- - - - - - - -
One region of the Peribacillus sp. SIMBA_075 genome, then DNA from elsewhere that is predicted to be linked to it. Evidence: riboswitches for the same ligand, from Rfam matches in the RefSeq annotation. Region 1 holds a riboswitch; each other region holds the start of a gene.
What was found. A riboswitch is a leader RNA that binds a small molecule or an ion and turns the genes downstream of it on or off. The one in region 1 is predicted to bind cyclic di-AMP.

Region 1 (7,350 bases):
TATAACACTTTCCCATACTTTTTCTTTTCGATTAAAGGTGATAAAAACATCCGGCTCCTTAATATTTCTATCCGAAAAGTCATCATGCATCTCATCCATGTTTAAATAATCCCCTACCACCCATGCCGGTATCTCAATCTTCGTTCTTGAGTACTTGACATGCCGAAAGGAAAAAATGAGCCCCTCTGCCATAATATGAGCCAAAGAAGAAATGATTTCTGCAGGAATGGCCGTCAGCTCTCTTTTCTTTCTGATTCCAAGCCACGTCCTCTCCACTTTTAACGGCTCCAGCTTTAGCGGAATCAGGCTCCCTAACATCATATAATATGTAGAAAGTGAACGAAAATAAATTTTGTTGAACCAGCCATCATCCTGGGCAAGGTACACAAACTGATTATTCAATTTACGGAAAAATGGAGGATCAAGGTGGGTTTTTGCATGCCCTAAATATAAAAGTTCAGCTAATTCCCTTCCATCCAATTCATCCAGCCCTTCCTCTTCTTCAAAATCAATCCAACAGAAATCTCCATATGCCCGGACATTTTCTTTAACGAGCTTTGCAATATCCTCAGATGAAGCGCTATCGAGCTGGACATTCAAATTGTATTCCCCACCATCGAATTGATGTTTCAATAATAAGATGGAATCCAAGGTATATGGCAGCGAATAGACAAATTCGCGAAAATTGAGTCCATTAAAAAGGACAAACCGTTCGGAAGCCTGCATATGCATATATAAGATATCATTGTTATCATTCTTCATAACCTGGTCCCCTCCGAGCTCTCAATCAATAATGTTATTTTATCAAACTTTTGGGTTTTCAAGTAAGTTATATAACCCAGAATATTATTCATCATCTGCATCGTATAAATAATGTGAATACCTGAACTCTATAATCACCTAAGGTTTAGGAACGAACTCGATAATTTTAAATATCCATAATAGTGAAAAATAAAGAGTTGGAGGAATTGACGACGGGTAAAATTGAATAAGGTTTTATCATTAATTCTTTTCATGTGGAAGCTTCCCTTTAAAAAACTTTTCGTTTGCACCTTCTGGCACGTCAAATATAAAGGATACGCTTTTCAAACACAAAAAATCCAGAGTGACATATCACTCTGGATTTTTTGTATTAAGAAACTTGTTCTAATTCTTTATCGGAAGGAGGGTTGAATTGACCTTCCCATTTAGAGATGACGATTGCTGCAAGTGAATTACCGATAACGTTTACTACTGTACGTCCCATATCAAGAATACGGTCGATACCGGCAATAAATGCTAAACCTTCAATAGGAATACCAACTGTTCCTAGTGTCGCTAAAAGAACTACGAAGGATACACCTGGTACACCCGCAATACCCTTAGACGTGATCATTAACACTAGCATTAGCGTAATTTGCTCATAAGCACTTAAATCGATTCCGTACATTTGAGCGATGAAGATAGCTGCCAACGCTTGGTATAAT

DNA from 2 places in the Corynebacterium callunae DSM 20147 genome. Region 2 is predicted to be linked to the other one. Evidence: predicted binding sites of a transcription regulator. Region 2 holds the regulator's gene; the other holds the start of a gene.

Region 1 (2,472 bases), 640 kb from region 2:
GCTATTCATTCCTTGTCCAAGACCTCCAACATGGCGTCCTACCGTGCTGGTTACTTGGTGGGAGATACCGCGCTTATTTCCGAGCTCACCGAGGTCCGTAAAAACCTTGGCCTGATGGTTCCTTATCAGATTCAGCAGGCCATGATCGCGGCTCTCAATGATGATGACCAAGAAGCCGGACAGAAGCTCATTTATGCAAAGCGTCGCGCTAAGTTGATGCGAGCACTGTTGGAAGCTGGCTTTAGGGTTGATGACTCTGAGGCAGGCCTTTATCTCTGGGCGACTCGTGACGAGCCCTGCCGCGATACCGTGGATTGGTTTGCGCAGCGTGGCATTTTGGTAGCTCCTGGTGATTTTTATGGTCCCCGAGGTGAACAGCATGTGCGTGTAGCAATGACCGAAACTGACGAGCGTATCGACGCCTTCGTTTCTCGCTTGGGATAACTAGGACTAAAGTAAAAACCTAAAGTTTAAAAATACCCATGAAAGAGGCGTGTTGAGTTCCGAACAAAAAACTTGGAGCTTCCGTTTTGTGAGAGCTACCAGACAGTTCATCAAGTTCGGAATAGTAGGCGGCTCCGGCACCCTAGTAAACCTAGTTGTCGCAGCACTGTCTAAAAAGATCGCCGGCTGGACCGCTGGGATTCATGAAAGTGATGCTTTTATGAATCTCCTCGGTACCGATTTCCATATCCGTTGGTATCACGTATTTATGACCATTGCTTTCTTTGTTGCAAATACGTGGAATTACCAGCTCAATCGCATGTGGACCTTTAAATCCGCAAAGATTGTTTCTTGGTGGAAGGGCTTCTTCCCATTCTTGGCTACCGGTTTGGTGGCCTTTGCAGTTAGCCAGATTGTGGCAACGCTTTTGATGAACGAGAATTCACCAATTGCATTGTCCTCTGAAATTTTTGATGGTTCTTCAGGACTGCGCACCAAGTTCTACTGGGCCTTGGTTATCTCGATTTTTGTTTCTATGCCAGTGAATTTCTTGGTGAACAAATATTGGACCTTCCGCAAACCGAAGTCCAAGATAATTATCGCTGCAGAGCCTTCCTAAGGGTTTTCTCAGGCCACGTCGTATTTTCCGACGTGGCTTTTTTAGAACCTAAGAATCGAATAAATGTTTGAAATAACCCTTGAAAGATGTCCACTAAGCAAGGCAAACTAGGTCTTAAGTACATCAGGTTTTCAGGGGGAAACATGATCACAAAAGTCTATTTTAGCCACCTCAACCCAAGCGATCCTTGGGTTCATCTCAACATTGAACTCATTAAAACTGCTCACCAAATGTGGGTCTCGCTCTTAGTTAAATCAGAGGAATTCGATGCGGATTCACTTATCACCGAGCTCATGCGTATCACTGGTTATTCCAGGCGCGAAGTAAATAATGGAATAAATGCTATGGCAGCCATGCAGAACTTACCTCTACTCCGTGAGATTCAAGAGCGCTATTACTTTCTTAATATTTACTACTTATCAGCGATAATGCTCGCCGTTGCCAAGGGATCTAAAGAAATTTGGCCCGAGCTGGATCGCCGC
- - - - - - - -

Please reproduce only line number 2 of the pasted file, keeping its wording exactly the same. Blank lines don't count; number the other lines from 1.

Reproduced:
What was found. A riboswitch is a leader RNA that binds a small molecule or an ion and turns the genes downstream of it on or off. The one in region 1 is predicted to bind cyclic di-AMP.